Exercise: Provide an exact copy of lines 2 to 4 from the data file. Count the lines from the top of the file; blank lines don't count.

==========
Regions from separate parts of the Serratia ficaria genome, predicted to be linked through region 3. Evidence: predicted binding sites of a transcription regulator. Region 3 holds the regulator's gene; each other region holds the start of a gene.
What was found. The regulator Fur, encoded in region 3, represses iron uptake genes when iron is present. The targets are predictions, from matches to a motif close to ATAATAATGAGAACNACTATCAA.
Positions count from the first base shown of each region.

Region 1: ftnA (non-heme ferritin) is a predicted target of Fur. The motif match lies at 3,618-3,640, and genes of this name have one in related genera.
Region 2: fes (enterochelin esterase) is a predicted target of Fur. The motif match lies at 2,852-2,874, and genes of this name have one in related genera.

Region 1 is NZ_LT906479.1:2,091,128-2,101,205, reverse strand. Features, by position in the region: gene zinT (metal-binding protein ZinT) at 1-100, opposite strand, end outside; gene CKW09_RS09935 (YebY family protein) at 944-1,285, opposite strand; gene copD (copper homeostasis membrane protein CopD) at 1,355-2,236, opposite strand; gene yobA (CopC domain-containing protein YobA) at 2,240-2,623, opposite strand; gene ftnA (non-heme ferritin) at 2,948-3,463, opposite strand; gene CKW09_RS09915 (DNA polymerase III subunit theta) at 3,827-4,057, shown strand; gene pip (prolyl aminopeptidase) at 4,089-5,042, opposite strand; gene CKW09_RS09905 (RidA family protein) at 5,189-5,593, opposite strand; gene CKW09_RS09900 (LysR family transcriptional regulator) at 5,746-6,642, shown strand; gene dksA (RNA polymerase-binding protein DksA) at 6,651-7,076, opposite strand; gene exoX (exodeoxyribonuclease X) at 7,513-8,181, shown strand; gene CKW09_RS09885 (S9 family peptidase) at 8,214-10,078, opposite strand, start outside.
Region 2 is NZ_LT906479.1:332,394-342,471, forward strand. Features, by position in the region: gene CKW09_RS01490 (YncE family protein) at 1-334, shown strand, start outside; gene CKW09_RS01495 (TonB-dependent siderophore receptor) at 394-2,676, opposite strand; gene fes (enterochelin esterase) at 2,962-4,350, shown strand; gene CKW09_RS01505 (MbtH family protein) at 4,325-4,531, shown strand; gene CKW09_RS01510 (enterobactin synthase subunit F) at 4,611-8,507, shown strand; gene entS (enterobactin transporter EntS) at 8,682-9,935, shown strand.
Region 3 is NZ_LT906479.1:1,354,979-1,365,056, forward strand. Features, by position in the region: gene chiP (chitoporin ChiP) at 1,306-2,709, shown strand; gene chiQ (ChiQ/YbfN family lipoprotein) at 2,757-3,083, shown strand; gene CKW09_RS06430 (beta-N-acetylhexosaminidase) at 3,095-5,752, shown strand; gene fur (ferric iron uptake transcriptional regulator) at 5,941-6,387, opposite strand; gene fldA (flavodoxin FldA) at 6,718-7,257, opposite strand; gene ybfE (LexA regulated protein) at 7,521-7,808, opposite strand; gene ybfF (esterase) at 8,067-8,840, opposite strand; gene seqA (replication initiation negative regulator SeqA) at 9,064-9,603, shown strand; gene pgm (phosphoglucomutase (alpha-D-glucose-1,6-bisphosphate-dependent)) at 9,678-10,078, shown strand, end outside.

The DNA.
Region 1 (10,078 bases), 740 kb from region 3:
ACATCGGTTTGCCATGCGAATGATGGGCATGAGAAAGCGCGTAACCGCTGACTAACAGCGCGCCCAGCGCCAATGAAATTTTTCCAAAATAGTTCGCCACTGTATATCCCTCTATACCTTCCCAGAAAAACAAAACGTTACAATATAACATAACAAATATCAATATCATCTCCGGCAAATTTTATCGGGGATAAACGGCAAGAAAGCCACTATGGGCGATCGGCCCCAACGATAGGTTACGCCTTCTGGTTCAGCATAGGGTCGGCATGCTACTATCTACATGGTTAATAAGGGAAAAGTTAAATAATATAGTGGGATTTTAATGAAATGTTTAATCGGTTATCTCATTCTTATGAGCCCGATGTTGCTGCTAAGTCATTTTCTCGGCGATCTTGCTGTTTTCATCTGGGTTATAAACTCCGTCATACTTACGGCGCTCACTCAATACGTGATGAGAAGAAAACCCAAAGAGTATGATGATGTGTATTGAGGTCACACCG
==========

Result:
What was found. The regulator Fur, encoded in region 3, represses iron uptake genes when iron is present. The targets are predictions, from matches to a motif close to ATAATAATGAGAACNACTATCAA.
Positions count from the first base shown of each region.

Region 1: ftnA (non-heme ferritin) is a predicted target of Fur. The motif match lies at 3,618-3,640, and genes of this name have one in related genera.